While every home needs good ventilation, they also need the right type of ventilation. Most ventilation systems are either exhaust, supply, or a combination of the two. This means that they either take the air out, bring air in, or do both functions. Among these ventilation systems, there are three primary methods of ventilation currently used throughout the industry, and each one applies itself unique to better improve the quality of life for those experiencing its efforts.
This ventilation system, as the name implies, is the natural movement of air currents and flows through a home uninfluenced by human technology. You can think of this system as the air flow which is delivered to the indoors through open windows, screen doors, doggy doors, and other fenestrations that aren’t specifically designed for ventilation but still inherently encounter natural air. Natural air ventilation is used in nearly all homes to some degree, although some older homes may be more reliant on it than more modern structures.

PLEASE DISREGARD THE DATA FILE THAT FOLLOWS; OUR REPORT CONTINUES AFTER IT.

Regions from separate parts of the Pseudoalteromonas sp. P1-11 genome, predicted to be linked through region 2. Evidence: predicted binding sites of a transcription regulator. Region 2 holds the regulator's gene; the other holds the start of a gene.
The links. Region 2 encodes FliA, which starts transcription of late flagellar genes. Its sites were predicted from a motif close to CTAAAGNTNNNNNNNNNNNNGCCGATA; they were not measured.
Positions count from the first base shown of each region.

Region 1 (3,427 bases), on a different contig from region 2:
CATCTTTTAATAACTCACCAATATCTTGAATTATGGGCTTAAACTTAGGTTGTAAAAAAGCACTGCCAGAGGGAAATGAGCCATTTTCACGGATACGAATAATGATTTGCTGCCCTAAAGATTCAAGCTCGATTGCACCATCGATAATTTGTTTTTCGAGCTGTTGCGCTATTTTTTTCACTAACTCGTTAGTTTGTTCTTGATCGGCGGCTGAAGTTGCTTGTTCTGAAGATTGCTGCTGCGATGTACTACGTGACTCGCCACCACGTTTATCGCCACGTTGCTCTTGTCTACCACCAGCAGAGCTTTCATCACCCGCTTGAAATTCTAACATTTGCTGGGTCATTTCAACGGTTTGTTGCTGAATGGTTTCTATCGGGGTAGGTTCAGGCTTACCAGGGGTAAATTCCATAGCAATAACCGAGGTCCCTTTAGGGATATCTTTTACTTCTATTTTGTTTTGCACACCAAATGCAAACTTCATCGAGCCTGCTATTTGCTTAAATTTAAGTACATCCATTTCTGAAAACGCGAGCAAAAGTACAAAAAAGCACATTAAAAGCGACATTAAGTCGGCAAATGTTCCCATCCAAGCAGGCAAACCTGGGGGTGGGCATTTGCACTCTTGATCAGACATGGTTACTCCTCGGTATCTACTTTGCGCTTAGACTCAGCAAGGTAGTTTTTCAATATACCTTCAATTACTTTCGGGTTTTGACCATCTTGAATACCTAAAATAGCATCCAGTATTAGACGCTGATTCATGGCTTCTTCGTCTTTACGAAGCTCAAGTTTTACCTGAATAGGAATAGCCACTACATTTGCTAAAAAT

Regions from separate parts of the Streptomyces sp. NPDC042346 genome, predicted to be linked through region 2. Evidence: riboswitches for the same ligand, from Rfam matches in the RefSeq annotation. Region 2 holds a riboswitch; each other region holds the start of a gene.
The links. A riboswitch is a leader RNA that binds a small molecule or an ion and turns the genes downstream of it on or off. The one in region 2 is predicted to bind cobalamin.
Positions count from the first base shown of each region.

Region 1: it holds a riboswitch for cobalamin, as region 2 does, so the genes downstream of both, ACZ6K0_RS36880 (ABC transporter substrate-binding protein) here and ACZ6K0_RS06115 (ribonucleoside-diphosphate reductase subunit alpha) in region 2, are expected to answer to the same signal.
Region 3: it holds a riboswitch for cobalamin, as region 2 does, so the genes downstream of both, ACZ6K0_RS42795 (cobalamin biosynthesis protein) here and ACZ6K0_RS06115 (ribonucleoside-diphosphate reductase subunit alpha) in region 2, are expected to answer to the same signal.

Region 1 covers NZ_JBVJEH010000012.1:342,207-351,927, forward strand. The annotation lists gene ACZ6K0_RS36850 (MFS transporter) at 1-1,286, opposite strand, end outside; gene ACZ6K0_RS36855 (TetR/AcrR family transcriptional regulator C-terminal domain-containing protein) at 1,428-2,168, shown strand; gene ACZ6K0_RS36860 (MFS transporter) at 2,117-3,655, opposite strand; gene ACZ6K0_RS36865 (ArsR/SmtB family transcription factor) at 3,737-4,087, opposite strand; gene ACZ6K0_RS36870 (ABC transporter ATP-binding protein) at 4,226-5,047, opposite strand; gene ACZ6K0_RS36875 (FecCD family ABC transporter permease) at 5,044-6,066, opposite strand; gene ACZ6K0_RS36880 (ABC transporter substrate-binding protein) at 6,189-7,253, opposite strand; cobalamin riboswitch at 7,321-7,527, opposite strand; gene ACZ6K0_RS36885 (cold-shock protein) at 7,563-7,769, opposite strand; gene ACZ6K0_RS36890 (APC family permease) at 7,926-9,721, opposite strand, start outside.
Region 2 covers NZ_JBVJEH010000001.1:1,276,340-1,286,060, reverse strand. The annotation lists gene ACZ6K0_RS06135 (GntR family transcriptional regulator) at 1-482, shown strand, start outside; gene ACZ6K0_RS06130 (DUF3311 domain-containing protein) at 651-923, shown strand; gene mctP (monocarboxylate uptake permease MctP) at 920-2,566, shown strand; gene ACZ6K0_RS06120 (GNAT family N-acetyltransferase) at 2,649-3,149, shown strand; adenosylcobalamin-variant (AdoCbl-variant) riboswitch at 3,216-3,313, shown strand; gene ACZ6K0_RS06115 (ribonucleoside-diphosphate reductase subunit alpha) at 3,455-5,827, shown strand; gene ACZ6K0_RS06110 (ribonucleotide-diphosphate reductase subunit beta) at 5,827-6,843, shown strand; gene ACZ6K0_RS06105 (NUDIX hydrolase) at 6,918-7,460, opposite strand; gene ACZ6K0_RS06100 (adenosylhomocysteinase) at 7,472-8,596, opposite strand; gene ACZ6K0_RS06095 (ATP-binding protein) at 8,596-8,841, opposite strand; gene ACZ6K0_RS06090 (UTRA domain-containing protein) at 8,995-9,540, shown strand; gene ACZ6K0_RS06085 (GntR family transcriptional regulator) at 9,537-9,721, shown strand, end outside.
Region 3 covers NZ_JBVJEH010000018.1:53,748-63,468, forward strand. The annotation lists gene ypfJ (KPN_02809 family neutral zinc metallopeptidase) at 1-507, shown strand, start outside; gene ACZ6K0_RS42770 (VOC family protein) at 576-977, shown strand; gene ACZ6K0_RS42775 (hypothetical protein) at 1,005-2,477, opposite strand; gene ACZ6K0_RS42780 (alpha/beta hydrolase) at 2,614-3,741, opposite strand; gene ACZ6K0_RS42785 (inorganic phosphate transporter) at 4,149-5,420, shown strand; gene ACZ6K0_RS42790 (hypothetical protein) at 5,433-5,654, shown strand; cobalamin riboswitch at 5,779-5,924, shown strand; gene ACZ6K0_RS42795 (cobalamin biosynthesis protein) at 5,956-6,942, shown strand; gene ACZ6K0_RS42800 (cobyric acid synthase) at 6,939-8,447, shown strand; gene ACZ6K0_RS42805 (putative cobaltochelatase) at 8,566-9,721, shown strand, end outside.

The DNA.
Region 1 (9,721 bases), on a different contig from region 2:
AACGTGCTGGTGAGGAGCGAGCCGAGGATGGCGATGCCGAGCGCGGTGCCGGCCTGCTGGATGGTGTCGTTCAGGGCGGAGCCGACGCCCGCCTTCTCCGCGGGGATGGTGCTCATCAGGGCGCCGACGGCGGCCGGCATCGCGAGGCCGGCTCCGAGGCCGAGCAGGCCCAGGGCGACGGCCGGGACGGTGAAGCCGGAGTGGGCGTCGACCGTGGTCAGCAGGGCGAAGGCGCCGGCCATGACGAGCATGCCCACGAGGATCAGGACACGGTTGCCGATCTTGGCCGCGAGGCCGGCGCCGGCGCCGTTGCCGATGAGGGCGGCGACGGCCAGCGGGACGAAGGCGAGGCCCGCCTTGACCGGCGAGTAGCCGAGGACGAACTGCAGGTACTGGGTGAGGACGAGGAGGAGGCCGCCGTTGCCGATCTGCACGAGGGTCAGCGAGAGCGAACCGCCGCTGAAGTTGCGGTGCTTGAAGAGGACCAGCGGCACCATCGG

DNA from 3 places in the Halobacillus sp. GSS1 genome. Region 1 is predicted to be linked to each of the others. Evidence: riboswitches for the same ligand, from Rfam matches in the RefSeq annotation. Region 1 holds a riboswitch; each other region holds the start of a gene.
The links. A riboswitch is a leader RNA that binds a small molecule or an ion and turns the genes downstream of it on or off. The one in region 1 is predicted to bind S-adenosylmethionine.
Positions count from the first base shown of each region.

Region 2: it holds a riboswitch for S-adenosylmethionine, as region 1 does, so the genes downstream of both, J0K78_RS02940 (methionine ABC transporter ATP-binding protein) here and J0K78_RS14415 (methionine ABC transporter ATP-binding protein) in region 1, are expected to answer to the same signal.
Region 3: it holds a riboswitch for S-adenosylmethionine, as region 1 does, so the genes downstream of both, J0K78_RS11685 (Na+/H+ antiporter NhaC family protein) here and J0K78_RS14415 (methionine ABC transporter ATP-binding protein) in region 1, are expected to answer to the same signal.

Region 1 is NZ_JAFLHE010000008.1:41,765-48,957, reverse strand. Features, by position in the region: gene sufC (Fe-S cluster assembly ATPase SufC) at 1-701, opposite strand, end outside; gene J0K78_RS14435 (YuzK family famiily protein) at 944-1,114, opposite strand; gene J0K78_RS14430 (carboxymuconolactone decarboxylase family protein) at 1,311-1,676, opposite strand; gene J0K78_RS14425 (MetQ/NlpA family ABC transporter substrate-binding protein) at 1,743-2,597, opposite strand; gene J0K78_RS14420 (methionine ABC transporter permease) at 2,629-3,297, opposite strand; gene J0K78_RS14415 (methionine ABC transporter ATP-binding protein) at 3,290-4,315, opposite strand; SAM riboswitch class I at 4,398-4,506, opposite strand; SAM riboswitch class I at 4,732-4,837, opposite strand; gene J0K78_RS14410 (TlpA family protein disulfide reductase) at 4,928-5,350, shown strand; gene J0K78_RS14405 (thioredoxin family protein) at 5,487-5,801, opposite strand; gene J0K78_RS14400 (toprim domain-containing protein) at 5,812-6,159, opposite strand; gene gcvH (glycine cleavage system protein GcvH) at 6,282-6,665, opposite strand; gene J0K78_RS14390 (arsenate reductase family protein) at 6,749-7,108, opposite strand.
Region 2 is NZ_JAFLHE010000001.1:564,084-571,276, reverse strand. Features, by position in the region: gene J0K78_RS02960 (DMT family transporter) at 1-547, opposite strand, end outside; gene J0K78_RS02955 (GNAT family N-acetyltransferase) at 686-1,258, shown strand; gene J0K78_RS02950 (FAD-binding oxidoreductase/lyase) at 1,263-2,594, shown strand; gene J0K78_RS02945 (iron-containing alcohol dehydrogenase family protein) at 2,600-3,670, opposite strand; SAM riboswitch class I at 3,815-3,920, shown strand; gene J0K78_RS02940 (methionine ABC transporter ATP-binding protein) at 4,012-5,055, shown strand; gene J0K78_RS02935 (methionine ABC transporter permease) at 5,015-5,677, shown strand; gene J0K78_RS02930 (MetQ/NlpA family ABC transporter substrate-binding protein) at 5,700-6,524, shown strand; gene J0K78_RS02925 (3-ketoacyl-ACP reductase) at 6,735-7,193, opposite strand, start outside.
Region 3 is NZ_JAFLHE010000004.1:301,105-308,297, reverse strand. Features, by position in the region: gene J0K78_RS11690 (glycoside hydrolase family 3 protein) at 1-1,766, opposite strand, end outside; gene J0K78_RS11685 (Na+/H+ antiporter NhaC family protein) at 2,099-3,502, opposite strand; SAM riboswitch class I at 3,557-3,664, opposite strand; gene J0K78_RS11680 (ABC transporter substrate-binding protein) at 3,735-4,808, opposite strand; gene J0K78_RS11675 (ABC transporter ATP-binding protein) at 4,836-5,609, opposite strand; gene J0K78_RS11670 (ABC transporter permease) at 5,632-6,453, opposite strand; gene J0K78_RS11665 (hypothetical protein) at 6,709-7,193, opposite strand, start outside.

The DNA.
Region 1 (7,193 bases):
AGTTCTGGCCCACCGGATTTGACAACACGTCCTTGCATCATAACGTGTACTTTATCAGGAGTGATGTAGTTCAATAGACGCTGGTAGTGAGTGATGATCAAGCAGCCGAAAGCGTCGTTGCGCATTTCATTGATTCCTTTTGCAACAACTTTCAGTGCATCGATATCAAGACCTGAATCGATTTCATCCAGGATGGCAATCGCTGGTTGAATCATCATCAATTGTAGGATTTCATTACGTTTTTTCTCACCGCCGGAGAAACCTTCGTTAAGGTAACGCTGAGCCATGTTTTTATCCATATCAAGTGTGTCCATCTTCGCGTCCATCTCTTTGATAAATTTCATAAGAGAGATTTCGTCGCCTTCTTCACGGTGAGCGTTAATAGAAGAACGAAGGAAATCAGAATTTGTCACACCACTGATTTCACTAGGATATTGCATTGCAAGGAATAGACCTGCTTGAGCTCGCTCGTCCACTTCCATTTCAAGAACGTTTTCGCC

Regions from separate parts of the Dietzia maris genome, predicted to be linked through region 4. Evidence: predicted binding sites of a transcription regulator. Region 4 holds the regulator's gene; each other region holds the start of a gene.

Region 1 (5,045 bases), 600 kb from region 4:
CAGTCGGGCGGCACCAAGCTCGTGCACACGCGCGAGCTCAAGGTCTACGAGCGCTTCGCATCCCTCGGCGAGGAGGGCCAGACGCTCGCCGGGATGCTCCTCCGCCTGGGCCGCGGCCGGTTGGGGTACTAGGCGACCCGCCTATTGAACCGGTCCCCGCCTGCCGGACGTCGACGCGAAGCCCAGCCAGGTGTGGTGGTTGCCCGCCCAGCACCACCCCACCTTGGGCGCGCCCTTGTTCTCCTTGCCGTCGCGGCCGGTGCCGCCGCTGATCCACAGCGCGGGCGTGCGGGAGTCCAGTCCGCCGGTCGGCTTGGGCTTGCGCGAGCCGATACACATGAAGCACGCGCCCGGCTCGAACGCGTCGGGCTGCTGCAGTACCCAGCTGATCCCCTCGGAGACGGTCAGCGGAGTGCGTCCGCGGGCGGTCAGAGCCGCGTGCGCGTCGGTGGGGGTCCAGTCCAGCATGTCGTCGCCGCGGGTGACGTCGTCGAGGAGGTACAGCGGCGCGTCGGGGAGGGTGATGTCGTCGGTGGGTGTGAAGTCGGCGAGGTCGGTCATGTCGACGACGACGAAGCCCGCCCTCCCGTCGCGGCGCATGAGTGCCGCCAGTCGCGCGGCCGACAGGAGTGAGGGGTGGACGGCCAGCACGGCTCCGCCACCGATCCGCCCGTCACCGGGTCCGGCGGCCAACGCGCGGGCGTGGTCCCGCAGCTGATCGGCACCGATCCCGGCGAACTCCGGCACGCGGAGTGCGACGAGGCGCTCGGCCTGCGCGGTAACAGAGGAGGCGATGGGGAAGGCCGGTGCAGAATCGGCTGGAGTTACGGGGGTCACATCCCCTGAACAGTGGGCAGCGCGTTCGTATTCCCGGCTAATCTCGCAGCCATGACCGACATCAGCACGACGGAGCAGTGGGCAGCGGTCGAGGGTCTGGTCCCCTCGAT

This ventilation system utilizes technology to provide ventilation to very specific “spots” throughout the home. Most often, these forms of ventilation are used in basements, attics, and other moisture-prone areas of a home. Exhaust fans, often found in kitchens and bathrooms, are another form of spot ventilation, as they quickly remove polluted air from their isolated location. Spot ventilation, while effective, is rarely the sole form of ventilation in a home, and is best used as a supplement to additional ventilation systems.
This ventilation system is the most common form of ventilation found in modern housing. Whole-home ventilation utilizes a series of exhaust ducts and vents throughout the home to provide man-made, deliberate ventilation and circulated air flow. These ventilation systems boast the ability to be managed, controlled, and modified entirely by the homeowner or a licensed contractor.